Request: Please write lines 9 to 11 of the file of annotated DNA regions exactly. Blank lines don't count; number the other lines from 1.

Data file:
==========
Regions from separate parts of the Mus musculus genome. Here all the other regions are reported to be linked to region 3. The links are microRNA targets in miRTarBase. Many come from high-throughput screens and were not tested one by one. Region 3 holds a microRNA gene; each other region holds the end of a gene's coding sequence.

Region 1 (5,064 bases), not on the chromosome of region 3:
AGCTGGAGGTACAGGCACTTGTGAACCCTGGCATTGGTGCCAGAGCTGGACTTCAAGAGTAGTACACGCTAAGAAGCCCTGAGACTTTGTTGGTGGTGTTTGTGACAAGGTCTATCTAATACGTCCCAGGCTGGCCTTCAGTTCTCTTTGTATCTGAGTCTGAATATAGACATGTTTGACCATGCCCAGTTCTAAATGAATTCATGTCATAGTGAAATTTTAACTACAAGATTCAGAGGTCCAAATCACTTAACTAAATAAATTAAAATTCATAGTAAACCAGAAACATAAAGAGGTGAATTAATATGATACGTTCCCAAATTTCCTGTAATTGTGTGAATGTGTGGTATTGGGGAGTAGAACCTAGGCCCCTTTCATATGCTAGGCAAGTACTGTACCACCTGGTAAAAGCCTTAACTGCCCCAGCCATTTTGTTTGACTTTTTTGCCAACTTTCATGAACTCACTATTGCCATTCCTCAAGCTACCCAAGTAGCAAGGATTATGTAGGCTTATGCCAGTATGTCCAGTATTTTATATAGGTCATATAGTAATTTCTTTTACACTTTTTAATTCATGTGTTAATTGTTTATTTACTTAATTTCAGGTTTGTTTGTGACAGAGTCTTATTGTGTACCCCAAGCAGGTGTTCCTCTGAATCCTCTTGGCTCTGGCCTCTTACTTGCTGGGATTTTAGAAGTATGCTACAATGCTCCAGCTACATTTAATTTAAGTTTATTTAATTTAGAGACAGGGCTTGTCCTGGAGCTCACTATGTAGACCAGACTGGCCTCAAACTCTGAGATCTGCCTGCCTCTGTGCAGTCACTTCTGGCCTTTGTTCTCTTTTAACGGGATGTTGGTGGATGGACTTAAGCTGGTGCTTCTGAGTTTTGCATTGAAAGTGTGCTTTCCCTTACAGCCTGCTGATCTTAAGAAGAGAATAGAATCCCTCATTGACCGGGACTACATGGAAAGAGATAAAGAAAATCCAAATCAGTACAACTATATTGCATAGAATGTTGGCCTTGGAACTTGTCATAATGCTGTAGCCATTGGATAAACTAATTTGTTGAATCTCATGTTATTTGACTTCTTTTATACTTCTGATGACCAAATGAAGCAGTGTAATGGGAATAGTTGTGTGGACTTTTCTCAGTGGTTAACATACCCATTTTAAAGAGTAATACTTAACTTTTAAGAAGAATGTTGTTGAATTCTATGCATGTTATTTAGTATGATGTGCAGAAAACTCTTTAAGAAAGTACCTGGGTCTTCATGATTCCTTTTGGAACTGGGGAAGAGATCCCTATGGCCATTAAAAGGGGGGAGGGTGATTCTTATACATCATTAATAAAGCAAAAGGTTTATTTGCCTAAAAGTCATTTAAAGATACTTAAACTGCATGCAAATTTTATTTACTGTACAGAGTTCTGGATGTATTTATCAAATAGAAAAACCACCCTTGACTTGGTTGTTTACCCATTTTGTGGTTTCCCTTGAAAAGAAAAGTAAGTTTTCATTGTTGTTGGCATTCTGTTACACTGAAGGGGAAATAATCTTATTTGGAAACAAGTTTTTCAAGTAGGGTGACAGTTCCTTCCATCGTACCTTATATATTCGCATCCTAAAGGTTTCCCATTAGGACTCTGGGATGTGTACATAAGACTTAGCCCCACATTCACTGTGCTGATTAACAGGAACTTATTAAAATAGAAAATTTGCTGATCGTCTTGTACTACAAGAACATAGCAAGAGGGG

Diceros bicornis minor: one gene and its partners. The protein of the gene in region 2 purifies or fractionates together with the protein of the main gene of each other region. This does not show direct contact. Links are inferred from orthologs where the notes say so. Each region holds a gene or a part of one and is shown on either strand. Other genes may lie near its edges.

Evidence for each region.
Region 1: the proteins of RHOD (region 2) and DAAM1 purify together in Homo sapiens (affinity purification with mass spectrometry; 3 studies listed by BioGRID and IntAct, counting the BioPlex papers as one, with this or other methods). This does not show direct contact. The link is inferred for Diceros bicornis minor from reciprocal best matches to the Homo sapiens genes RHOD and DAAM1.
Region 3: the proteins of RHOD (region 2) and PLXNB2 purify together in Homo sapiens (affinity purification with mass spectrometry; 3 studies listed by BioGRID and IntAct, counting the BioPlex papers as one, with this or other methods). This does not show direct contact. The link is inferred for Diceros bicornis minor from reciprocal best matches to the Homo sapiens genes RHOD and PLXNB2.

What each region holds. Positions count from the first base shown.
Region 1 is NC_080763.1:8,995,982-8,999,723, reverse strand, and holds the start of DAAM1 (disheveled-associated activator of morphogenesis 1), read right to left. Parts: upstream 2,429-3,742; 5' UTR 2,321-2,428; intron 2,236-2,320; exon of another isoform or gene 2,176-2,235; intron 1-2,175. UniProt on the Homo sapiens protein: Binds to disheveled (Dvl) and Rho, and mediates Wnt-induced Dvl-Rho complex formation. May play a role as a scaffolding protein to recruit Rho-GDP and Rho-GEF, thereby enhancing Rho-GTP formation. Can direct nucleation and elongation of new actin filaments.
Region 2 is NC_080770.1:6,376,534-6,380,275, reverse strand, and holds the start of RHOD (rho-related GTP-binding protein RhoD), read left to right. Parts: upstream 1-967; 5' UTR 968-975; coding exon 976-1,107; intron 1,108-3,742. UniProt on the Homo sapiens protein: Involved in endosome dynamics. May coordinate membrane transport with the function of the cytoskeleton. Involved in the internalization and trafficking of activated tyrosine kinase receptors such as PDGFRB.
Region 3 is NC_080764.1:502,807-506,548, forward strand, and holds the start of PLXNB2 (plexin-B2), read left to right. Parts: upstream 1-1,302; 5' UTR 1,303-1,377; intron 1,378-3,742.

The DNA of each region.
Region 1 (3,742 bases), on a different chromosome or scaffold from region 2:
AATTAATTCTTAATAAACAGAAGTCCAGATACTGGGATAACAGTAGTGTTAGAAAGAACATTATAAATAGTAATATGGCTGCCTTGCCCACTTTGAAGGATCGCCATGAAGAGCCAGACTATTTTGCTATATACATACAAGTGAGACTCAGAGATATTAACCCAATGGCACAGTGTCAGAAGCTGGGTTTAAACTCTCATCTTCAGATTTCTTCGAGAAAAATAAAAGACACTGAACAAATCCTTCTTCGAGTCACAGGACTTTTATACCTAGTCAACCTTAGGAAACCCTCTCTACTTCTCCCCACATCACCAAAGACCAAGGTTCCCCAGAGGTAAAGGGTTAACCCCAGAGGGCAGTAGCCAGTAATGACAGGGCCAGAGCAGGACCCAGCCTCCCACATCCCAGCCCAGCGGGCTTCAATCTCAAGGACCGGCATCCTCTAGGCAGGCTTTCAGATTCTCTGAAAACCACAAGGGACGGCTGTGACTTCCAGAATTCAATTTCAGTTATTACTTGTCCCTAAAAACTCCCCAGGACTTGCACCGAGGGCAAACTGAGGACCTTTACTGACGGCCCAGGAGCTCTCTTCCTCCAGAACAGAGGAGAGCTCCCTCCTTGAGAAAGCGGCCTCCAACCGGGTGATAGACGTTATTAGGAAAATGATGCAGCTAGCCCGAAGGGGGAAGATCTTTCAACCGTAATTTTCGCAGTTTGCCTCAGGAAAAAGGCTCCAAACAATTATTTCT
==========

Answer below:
Region 1 is NC_080763.1:8,995,982-8,999,723, reverse strand, and holds the start of DAAM1 (disheveled-associated activator of morphogenesis 1), read right to left. Parts: upstream 2,429-3,742; 5' UTR 2,321-2,428; intron 2,236-2,320; exon of another isoform or gene 2,176-2,235; intron 1-2,175. UniProt on the Homo sapiens protein: Binds to disheveled (Dvl) and Rho, and mediates Wnt-induced Dvl-Rho complex formation. May play a role as a scaffolding protein to recruit Rho-GDP and Rho-GEF, thereby enhancing Rho-GTP formation. Can direct nucleation and elongation of new actin filaments.
Region 2 is NC_080770.1:6,376,534-6,380,275, reverse strand, and holds the start of RHOD (rho-related GTP-binding protein RhoD), read left to right. Parts: upstream 1-967; 5' UTR 968-975; coding exon 976-1,107; intron 1,108-3,742. UniProt on the Homo sapiens protein: Involved in endosome dynamics. May coordinate membrane transport with the function of the cytoskeleton. Involved in the internalization and trafficking of activated tyrosine kinase receptors such as PDGFRB.
Region 3 is NC_080764.1:502,807-506,548, forward strand, and holds the start of PLXNB2 (plexin-B2), read left to right. Parts: upstream 1-1,302; 5' UTR 1,303-1,377; intron 1,378-3,742.